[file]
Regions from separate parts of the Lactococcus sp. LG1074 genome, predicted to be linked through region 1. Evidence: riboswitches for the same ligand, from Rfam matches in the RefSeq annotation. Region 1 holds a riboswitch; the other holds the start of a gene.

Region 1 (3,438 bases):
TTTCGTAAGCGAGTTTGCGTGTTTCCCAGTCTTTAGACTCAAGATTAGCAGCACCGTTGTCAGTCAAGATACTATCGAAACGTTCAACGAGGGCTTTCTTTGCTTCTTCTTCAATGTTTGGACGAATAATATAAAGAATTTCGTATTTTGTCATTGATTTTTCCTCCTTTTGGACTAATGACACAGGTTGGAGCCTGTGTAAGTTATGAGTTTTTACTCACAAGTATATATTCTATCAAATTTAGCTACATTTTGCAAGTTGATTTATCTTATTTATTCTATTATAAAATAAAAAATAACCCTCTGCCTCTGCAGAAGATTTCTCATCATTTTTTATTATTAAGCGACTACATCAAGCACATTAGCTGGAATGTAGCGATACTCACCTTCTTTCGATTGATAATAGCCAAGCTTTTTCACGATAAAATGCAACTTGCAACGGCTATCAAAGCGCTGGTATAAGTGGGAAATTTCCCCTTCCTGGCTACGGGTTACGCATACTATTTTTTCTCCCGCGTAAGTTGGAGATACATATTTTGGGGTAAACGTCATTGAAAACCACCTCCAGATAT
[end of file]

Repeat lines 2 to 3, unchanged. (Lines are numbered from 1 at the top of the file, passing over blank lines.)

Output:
Region 1 (3,438 bases):
TTTCGTAAGCGAGTTTGCGTGTTTCCCAGTCTTTAGACTCAAGATTAGCAGCACCGTTGTCAGTCAAGATACTATCGAAACGTTCAACGAGGGCTTTCTTTGCTTCTTCTTCAATGTTTGGACGAATAATATAAAGAATTTCGTATTTTGTCATTGATTTTTCCTCCTTTTGGACTAATGACACAGGTTGGAGCCTGTGTAAGTTATGAGTTTTTACTCACAAGTATATATTCTATCAAATTTAGCTACATTTTGCAAGTTGATTTATCTTATTTATTCTATTATAAAATAAAAAATAACCCTCTGCCTCTGCAGAAGATTTCTCATCATTTTTTATTATTAAGCGACTACATCAAGCACATTAGCTGGAATGTAGCGATACTCACCTTCTTTCGATTGATAATAGCCAAGCTTTTTCACGATAAAATGCAACTTGCAACGGCTATCAAAGCGCTGGTATAAGTGGGAAATTTCCCCTTCCTGGCTACGGGTTACGCATACTATTTTTTCTCCCGCGTAAGTTGGAGATACATATTTTGGGGTAAACGTCATTGAAAACCACCTCCAGATAT